Brian Haw sees property value of protest camp soar in past six months

compact, bijou, and worth a bloody fortune

New figures released today show that anti-war protester Brian Haw has seen the value of the land he occupies in Westminster rise by a staggering 64% since January this year.

A spokesperson for the Halifax building society, which conducted the research, says: ‘This is the most encouraging sign yet that the recovery is real. While Mr Haw may be disappointed that men, women and children continue to die needlessly around the world, he can at least take comfort from knowing his camp site has continued to acquire equity during these troubling times.’

It may not all be plain sailing for Mr Haw, as Westminster Council maintain that the land belongs to them. However, Mr Haw and his supporters have been camped on Parliament Square since 2001, and under squatter’s rights may well have a legitimate legal claim to the land if they can hold out till 2013.

‘Mr Haw could argue that before he arrived the site was undeveloped and served no practical purpose,’ explains Philip Loughborough of City law firm Wilters & Co. ‘Now it is a thriving community of protesters, homeless people, anarchists, neo-Marxists and confused Dutch backpackers.’

Mr Haw is technically classified as having no fixed abode, but the Halifax believe this is going to work in his favour. Clive Wintergreen, an analyst with the Halifax says: ‘If Mr Haw were to sell his protest camp tomorrow he could completely bypass proposed changes in Capital Gains Tax, so while he may currently spend much of his day being roughly thrown into the back of a police van, he shouldn’t be thinking it’s all doom and gloom.’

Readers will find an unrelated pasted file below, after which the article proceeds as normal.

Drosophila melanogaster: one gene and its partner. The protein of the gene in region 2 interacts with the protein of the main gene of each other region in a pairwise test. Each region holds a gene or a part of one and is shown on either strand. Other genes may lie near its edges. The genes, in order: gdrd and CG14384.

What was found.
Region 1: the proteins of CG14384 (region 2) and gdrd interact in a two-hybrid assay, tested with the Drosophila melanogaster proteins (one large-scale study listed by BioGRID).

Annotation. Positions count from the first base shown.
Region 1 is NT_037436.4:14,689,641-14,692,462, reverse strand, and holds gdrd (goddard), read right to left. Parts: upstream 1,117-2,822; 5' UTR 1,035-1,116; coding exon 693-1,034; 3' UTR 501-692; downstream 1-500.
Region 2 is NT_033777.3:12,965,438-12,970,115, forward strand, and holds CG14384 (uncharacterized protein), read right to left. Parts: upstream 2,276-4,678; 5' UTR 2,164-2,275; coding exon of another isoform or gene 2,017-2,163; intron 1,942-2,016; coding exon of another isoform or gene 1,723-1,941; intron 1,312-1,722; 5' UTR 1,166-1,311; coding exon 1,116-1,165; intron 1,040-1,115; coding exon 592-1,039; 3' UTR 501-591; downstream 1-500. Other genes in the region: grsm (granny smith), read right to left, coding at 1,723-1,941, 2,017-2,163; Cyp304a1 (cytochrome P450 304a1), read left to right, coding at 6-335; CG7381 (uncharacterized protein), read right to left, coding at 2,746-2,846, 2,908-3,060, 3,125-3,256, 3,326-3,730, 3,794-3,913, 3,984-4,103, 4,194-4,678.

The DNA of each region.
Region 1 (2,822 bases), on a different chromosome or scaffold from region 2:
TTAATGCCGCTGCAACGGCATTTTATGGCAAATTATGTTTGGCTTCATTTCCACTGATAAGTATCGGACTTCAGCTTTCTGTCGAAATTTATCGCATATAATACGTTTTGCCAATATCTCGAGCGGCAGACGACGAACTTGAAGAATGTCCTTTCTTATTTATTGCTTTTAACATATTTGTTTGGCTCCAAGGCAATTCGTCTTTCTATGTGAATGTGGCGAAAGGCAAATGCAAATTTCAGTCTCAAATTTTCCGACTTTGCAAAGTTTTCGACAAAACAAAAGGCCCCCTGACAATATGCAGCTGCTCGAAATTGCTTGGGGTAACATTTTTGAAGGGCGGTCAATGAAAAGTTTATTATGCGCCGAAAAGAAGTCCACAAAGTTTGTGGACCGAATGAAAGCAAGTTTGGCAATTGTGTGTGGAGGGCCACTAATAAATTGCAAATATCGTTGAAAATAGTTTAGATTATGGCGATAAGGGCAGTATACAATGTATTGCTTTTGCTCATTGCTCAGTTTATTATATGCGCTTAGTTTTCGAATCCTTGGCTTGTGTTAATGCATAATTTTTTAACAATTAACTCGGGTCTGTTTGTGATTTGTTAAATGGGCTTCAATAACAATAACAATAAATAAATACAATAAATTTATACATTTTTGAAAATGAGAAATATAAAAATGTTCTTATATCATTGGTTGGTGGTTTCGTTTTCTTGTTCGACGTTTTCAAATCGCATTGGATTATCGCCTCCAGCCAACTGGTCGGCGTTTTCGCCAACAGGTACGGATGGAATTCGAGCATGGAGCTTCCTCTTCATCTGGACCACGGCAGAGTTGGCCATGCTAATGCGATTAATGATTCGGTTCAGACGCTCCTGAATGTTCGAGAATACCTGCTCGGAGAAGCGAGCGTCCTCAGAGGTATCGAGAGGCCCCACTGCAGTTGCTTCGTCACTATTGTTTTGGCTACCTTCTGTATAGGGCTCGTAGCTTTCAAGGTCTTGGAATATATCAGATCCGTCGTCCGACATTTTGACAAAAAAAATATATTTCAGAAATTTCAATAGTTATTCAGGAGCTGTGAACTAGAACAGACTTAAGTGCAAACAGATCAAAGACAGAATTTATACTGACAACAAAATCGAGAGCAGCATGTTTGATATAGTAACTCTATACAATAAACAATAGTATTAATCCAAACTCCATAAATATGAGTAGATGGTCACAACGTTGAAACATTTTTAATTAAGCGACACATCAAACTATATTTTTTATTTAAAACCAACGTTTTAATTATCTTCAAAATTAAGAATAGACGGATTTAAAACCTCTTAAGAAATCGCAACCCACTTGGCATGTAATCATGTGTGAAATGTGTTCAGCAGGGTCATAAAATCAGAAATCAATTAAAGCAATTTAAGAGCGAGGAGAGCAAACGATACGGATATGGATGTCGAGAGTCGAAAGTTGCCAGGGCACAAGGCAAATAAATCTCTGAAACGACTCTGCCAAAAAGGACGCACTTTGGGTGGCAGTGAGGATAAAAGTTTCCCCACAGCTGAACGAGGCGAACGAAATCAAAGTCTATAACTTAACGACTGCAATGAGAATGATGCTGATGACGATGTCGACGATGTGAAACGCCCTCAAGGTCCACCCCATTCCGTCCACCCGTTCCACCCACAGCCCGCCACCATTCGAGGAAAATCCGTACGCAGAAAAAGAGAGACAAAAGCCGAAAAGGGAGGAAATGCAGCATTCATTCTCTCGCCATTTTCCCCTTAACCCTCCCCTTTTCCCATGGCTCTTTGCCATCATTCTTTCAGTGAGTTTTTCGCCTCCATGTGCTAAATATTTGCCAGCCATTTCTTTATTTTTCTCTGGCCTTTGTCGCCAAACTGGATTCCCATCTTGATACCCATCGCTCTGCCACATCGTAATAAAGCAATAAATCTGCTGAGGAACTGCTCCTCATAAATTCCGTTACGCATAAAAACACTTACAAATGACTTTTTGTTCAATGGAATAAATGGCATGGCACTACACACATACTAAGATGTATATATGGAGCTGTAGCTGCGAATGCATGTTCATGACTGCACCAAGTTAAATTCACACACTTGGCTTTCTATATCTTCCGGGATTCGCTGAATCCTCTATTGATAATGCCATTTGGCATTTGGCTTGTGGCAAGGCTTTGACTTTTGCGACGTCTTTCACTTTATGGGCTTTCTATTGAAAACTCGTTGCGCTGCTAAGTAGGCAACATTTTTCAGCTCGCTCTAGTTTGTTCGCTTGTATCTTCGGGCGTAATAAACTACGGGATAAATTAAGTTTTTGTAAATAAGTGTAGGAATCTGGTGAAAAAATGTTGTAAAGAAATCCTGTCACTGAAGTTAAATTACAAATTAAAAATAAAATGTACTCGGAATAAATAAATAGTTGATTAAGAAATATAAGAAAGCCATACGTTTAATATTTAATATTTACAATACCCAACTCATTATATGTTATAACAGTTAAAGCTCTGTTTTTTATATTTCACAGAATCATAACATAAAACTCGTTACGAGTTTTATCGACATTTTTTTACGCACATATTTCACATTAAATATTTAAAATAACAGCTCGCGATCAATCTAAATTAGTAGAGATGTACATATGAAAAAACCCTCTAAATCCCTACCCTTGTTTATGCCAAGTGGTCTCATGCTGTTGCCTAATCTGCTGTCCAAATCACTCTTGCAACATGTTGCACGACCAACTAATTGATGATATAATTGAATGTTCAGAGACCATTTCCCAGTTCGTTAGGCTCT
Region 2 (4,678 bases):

Roland Micklewood of Westminster estate agency Chives, agrees: ‘We are talking about a prime piece of real estate, very close to Parliament, with great access to the shopping hubs of Oxford Street and Regents Street. There are excellent bus and tube links, and although it may be a little too bustling and noisy for those with young families, it would be perfect for junior executives with a passion for nihilism, or for students who could easily convert a single tent into living space for four.’

There are also said to be a number of private investors interested in the site, with both the Subway and Prêt A Manger chains keen to exploit the retail potential of the location. A spokesperson for Subway said, ‘these anarchists come here to protest and none of them have organised anything for lunch.’

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Posted: May 30th, 2010 by

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